The Pros / Cons of High Intensity Strength Training

High intensity strength training is one way to get in shape and lose weight. However, like with anything, there are pros and cons to this kind of workout. While high intensity training can really maximize your time spent working out by demanding your body to work extremely hard over a shorter period of time, this can create problems for some people because there is not enough recovery time for the body to heal.

How Does High Intensity Strength Training Work?

High intensity strength training is a way to workout that involves any form of strength training (lifting weights, resistance training) that requires performing repetitions to the point of momentary muscle failure. This type of training is aimed at maximizing muscle mass by taking into account the amount of repetitions, weight lifted, and the amount of time that muscle is exposed to tension. By working out in this manner, you stimulate your body to increase the size of the muscles, making your overall muscle mass stronger, more efficient and larger.

Pros of High Intensity Strength Training

High intensity strength training is especially effective for burning fat. It has been shown to increase resting metabolic rates, meaning you will burn more calories for the 24 hours after you exercise. This type of training is believed by experts to be up to 4 times more effective than other training methods.

It is also effective to build stronger muscles. By targeting specific muscle groups with strength training, you will build your overall lean muscle mass, making your body run more efficiently. With many forms of cardio, you actually lose muscle mass while you are working out, but with high intensity strength training, you will always gain muscle.

Cons of High Intensity Strength Training

The lines between over-training are not always clear. When someone practices high intensity strength training, there are typically two results. Either the body adapts to accommodate the added stress or the body becomes overtrained or stressed (which results in a stop or decrease of training abilities). High intensity strength training can often lead to injuries or over-training stress that sidelines the participant for long periods of time.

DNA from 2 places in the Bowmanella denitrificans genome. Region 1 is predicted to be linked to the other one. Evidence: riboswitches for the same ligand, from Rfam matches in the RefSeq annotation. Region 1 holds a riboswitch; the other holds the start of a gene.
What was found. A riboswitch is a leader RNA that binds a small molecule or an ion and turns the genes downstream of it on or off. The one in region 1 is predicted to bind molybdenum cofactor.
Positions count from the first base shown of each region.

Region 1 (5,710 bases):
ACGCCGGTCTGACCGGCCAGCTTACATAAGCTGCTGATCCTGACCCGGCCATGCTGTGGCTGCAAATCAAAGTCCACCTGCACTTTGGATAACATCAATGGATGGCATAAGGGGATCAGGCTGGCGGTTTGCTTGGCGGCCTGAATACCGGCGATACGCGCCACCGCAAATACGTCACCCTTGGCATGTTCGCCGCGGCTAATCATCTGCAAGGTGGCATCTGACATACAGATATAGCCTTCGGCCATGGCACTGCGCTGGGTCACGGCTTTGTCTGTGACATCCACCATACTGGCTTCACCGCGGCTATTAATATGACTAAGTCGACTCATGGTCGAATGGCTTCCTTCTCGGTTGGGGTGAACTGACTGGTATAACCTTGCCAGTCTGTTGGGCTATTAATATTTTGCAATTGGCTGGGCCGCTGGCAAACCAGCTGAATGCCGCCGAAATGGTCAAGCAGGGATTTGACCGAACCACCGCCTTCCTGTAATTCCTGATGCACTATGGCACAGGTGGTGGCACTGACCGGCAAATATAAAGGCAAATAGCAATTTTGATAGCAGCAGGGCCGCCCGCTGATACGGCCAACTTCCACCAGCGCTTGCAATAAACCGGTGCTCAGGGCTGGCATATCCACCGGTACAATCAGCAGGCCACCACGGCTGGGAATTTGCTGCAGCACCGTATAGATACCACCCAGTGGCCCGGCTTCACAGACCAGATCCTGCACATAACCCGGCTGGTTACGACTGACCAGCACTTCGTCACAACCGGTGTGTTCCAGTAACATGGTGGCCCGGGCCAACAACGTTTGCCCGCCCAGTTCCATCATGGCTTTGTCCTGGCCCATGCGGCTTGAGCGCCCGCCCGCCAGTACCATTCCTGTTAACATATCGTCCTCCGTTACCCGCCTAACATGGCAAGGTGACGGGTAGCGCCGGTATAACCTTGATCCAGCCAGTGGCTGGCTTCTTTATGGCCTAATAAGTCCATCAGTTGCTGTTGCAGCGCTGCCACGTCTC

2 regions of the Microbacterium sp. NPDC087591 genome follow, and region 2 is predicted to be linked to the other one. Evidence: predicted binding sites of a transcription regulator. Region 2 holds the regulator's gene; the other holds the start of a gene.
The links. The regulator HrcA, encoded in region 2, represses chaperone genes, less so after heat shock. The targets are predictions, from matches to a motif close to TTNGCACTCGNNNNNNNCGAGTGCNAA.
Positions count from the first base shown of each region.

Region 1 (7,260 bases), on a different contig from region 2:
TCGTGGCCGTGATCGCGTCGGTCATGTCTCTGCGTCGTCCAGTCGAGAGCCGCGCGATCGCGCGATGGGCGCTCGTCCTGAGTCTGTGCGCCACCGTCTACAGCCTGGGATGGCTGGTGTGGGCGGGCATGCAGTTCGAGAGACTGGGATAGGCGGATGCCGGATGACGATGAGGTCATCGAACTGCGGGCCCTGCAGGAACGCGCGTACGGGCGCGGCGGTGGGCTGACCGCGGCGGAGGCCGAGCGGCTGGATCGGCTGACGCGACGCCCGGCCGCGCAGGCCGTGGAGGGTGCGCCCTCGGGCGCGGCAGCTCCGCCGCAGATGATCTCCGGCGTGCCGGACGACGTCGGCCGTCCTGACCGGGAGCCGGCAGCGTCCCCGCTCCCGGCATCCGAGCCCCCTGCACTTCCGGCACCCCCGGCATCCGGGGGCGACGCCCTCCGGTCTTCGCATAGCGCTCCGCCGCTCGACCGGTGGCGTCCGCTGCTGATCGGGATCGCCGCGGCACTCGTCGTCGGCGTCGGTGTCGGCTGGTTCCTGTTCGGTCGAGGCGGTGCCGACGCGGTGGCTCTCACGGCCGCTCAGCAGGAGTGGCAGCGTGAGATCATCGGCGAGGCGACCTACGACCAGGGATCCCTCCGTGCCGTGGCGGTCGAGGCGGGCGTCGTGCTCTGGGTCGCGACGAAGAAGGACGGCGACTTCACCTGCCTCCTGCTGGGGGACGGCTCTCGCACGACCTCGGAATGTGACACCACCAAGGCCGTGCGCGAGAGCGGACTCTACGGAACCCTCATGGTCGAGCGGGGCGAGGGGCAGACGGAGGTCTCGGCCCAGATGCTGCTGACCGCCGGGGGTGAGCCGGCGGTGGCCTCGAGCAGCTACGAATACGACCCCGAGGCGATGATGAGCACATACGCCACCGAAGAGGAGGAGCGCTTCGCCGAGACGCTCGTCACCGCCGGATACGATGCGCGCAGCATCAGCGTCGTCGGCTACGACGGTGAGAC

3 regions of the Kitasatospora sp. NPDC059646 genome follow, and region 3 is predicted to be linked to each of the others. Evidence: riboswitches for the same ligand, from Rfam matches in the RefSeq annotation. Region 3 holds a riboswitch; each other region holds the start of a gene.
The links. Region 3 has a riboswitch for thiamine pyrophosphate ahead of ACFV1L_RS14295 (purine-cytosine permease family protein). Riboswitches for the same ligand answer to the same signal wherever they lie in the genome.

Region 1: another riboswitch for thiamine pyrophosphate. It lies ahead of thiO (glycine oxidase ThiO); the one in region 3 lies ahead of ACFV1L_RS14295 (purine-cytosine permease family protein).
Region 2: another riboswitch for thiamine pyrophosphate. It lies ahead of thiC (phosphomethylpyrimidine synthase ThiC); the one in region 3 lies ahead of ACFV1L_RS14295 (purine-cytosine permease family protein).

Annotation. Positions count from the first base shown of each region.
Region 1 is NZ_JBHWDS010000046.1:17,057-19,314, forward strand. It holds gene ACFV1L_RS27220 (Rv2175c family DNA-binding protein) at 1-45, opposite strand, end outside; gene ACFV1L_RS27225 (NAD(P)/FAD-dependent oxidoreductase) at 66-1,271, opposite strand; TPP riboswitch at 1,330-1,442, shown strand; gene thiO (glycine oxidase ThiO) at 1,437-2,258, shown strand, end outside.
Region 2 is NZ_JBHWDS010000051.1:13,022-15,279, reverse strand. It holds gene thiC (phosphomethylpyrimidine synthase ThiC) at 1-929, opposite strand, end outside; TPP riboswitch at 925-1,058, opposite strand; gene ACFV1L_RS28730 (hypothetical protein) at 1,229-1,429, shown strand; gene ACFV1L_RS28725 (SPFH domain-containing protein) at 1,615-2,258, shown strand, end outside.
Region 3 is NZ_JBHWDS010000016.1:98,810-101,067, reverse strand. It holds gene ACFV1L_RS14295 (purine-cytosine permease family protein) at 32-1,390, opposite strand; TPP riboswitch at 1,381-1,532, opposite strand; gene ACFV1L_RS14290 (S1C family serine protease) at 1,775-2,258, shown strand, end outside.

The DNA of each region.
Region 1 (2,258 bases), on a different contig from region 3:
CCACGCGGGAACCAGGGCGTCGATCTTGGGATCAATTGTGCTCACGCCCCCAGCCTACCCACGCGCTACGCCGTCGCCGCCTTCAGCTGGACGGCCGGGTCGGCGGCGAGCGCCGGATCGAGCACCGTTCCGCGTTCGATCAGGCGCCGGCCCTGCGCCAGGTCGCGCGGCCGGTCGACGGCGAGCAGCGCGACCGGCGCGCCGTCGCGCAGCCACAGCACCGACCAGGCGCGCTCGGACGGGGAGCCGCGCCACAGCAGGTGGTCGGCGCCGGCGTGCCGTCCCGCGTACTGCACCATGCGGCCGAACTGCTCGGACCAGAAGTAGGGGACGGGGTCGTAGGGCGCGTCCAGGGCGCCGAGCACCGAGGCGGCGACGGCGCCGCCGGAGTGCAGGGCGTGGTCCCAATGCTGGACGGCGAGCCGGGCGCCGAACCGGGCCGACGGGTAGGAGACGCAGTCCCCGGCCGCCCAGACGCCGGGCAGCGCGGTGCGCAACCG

Though a high intensity workout may take a shorter time to complete, that does not mean it will be any less difficult on the body. In fact, it will be much more difficult and exhausting than your typical cardio workout. Also, this type of workout does not help to increase your endurance, but instead focuses on solely building muscle.

Tips for a Safe High Intensity Workout

Here are some helpful tips that should always be used to keep you safe during a high intensity strength training session:

  • Train no more than 3 times per week, with at least 48 hours of rest between sessions.
  • Don’t use more than 12 exercises in any given training period.
  • Move from one exercise to the next without taking a rest.
  • Work the entire body in each session, instead of focusing on upper or lower body only.

To increase your muscle mass, high intensity strength training is a great option. Be sure to be safe and listen to your body to avoid overworking it on this type of challenging workout.


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Posts By Sequoia
  • Frank

    this is a great article, but you said not to train(HIT) more than 3 times per week. I was under the impression that you train your entire body in just one training session. I’ve started doing that a few weeks ago, after going to the gym for 3 years, and I have fabulous results. I do the entire body once per week, though. After such an intense workout I doubt I’d be able to do it more times per week, plus I need to give my body time to grow. Are you suggesting here that I do, say, my biceps and my chest on Monday, triceps and back on Wednesday and so on? Because I do just about 15 exercises and that’s enough for the entire body.

  • Herman

    I don’t agree with 2 things you mentioned. Regarding overtraining

    1. “The body adapts to accomodate the added stress”

    The body will NOT adapt, if you keep adding weight to the bar, and training to failure, like you should be doing in HIT

    2. “The body becomes overtrained or stress and this will lead to injuries.”

    The body will NOT become overtrained if you rest long enough to recuperate and grow from the previous workout. and you don’t just go to the gym because it’s “your day to go”.

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    Looks like this article was written by someone who hasn’t tried HIT themselves. It would be more responsible to first try a method, then write about it.